Hi! I was wondering if anybody could give me suggestions on a good freestyle unicycle. The only uni I have now is a 24" Muni, and I’d like to learn some freestyle tricks. I’m looking at the Yuni 20" with 48 spokes: http://www.unicycle.com/shopping/shopexd.asp?id=594
Does anyone own this unicycle or at least know if it’s any good? Would anybody suggest something different? Price range is about $250 or less. I’m trying to decide on a unicycle to ask for for Christmas.
I’d like one that’ll last me basically forever or at least a long time. Is the Miyata saddle the best one for freestyle in most people’s opinion? If not, what is?
110 mm cranks work well for smooth tricks like one-footing & pirouetting. They also suit me for Hockey.
125 mm cranks are better for aggressive moves like unispins and jumps.
Wheelwalking is indifferent to the cranksize.
The Torker 20" also seems pretty common and well reccomended. It’s cheaper. Depending on how much abuse you plan to put it through, this could be very good for you. I think its pretty common for clubs where they want several identical average-quality freestyle unis for people to learn on, they’ll just get a dozen Torkers. http://www.unicycle.com/shopping/shopexd.asp?id=42
The Yuni is great. It’s a very strong frame for not much money and its good for freestyle too, I think (I wonder if the extra width is a problem for freestyle…). If you know your never going to do anything rough with it, the Yuni might be a waste of money. It’s really not that much more expensive than the flamingo, so you wouldn’t be wasting a LOT of money, though. Plus, you could easily upgrade to a good trials uni later.
Hi! Thanks for the advice. I think I’m still leaning towards the Yuni 48-spoke. But I was wondering if anybody has had any experience with the Semcycle XL Black Derby model. My computer doesn’t seem to want to paste the link on here so just go to unicycle.com then to unicycles, then to freestyle advanced, and then to Semcycle XL. I haven’t really heard much about Semcycle XLs. I’m thinking maybe people don’t like them that much? I was just curious about it. Thanks!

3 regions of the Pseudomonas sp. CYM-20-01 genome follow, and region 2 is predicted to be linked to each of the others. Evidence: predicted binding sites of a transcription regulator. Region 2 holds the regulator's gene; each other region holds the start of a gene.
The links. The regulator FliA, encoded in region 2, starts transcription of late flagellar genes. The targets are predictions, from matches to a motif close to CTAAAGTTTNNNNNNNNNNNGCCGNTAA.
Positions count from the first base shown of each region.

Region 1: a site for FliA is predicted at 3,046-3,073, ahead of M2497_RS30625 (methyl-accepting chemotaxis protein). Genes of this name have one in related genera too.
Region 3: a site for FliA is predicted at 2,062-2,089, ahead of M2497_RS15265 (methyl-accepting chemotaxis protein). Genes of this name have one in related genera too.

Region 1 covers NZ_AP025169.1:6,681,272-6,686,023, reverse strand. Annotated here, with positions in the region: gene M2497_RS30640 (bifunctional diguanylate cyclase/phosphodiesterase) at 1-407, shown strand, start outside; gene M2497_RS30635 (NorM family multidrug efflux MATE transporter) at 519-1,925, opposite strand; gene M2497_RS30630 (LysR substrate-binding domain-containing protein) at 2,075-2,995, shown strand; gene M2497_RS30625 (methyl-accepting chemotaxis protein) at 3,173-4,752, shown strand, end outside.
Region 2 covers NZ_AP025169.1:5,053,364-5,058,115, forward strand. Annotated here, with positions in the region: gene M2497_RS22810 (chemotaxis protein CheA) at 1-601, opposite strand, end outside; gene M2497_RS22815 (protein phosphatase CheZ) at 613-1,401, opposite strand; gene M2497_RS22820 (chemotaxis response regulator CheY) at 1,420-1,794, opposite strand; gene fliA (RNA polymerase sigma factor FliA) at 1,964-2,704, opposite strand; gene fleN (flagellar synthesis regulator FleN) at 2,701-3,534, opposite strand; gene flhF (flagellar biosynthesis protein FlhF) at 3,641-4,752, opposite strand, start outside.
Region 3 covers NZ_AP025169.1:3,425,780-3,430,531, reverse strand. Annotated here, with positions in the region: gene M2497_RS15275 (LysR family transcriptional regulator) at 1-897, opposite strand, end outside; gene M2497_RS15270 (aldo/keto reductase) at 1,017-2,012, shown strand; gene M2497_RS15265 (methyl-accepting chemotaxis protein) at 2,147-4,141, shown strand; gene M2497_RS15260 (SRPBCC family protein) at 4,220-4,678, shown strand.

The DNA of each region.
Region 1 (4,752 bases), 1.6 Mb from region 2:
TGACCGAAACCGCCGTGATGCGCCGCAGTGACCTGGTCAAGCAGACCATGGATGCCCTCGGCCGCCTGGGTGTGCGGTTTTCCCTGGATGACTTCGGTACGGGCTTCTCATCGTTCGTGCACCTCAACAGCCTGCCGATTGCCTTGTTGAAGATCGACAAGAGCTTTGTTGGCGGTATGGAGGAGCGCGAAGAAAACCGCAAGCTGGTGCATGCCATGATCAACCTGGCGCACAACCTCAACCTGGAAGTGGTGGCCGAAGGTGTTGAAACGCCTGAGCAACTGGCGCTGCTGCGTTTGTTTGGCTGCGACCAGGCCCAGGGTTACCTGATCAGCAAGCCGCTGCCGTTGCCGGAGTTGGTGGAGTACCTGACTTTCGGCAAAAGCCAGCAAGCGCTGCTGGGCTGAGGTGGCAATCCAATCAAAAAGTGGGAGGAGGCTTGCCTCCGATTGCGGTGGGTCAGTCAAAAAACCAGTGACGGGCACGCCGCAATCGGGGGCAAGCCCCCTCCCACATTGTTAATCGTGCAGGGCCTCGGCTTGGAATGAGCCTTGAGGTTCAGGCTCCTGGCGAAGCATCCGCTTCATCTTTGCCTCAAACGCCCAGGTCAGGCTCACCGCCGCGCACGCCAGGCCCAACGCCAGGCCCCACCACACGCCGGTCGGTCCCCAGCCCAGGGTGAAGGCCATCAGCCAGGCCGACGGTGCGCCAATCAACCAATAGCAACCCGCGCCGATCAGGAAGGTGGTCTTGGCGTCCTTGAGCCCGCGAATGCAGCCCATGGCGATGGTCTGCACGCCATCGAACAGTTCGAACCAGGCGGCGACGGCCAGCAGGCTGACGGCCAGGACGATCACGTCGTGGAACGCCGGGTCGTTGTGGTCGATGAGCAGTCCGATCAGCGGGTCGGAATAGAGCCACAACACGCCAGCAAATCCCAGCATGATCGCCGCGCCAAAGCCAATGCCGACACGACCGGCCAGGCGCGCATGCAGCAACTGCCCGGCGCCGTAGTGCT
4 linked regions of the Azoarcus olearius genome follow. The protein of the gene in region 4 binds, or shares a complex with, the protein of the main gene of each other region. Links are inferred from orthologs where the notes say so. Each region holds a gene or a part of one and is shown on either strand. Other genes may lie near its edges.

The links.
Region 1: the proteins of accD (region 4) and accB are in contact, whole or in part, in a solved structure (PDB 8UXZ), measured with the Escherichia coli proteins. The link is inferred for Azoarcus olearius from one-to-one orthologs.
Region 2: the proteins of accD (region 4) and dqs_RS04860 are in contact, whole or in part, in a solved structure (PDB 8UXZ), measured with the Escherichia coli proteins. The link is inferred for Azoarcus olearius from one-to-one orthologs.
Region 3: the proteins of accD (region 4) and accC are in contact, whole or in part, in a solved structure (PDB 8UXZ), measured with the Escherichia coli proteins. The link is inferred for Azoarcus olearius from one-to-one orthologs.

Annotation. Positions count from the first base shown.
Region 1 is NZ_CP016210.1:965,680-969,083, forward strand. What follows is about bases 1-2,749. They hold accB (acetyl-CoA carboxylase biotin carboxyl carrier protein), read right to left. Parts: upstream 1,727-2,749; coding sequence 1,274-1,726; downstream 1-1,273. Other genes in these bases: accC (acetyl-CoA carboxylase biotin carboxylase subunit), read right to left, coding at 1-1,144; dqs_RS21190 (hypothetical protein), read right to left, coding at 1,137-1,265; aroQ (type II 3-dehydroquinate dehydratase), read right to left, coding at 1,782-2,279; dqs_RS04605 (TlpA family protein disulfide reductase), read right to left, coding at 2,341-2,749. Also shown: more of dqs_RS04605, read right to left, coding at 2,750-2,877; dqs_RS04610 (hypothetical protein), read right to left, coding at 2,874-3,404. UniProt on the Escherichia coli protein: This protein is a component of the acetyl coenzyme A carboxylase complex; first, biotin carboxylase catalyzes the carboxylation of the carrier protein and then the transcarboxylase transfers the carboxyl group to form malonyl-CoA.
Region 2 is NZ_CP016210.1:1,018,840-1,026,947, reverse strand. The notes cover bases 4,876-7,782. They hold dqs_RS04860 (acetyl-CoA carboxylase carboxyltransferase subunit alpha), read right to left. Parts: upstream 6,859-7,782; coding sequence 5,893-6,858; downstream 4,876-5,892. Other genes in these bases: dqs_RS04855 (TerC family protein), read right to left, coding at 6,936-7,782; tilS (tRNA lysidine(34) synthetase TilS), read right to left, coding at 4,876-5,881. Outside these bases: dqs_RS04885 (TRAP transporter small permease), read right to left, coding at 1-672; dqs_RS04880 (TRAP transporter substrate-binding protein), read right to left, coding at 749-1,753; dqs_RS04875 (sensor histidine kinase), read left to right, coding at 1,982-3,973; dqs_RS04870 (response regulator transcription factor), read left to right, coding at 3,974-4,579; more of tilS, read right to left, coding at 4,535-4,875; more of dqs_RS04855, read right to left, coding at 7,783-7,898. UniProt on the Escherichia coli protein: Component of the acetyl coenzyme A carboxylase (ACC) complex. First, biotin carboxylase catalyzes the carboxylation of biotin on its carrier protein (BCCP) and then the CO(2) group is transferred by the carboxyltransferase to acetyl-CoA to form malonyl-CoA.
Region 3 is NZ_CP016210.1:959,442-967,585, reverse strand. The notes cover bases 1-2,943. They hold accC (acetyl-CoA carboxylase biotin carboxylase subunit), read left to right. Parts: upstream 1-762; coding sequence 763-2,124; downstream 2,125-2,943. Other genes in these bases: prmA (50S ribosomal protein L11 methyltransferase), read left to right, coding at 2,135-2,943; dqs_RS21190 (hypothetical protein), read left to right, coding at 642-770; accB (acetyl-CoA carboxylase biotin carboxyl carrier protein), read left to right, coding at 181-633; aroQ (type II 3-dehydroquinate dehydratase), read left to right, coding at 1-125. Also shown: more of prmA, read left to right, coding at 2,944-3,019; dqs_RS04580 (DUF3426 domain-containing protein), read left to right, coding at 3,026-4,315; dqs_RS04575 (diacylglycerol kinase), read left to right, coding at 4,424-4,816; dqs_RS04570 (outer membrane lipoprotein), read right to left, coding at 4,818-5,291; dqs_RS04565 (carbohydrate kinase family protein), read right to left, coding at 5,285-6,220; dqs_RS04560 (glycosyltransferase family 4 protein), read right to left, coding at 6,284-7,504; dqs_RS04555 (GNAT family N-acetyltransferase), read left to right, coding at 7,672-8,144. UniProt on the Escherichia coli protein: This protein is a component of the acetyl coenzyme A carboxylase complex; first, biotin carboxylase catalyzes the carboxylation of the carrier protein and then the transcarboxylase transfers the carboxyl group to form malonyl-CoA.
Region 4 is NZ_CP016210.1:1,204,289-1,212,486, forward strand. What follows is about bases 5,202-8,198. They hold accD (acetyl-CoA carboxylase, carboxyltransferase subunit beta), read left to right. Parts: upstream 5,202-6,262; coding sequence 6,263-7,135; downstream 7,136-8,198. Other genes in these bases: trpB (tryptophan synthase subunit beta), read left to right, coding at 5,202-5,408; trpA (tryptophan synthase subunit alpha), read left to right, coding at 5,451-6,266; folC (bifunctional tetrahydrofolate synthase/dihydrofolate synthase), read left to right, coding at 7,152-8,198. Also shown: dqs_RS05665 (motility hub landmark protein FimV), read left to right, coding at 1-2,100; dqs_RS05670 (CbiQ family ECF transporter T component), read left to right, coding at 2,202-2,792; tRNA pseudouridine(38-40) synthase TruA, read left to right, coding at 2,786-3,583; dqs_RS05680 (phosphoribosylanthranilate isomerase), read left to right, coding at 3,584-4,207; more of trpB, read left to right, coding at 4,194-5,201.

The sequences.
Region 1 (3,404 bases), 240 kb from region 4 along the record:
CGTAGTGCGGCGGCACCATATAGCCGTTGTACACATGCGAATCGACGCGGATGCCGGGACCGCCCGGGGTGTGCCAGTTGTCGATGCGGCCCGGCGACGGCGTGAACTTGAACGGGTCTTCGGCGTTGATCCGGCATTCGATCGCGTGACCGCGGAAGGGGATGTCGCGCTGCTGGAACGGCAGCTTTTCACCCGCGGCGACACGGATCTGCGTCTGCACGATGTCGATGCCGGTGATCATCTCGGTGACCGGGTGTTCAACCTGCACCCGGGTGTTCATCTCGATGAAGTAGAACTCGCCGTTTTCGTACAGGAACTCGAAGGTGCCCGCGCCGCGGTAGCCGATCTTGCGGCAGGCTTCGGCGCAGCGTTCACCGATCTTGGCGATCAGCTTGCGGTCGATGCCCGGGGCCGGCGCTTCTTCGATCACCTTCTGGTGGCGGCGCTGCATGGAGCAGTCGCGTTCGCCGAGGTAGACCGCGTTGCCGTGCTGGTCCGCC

>I haven’t really
>heard much about Semcycle XLs. I’m thinking maybe people don’t like
>them that much?
Here in the Netherlands, Semcycle is a popular brand, possibly also
because of its Dutch roots. I have a Semcycle Pro 24" and my daughter
has a Semcycle XL 20". They are a joy to ride and they hold up very
well - but I should add that ours aren’t abused very much. IMHO,
especially the XL is a fine medium-priced unicycle.
I recently purchased a SemXL Black Derby. It’s an all around nice unicycle, but there were a few concerns:
-My XL came with different parts than what were listed on Unicycle.com. I suggest ordering over the phone so you know exactly what you will be getting.
-If your going to spend the money on a nice freestyle uni, upgrade the parts! Get a nice high-psi tire and some decent pedals. Also, the stock seatpost clamp is total crap.
-I personally didn’t like the Sem Deluxe saddle. It’s well-built, but doesn’t hold an airseat conversion. I’d say go for the Miyata saddle, but…(cough cough)
This one’s easy. Get the Yuni. The Yuni is a nice frame and it will fit wider tires like a 2.1" or wider. Traditional freestyle frames like the Miyata can only really fit a 1.75" tire (or a 1.85" if you keep the rim very true). Having the option to put on a wider tire is nice if you ride outside on pavement or concrete. On a smooth gym floor a 1.75" tire works OK, but on pavement a wider tire is nicer. I use a 2.1" Primo The Wall tire on my freestyle uni and I love that tire.
No real need to go for 48 spokes unless you like the look with more spokes or play hockey. For hocky having more spokes closer together means it is less likely you’ll get the ball stuck in the spokes which is a penalty. A 36 spoke wheel is plenty strong enough. Get one with a Kovachi wheel. A handmade wheel is much stronger than the machine built wheel on the standard unicycles. For a unicycle it’s all about the wheel.
The Miyata is a nice freestyle saddle, but the new Miyata’s are not as good as the “old” Miyata seats from last year. Since you’re wating for Christmas anyways, might as well go for the Velo saddle. The Velo should be available by then. I’m wanting to get the Velo for my freestyle uni.
A Yuni with a 36 spoke wheel and a Velo saddle. Make sure the seatpost will be long enough for you. That will be a great freestyle uni. Ask for the “One Wheel - No Limit” video too.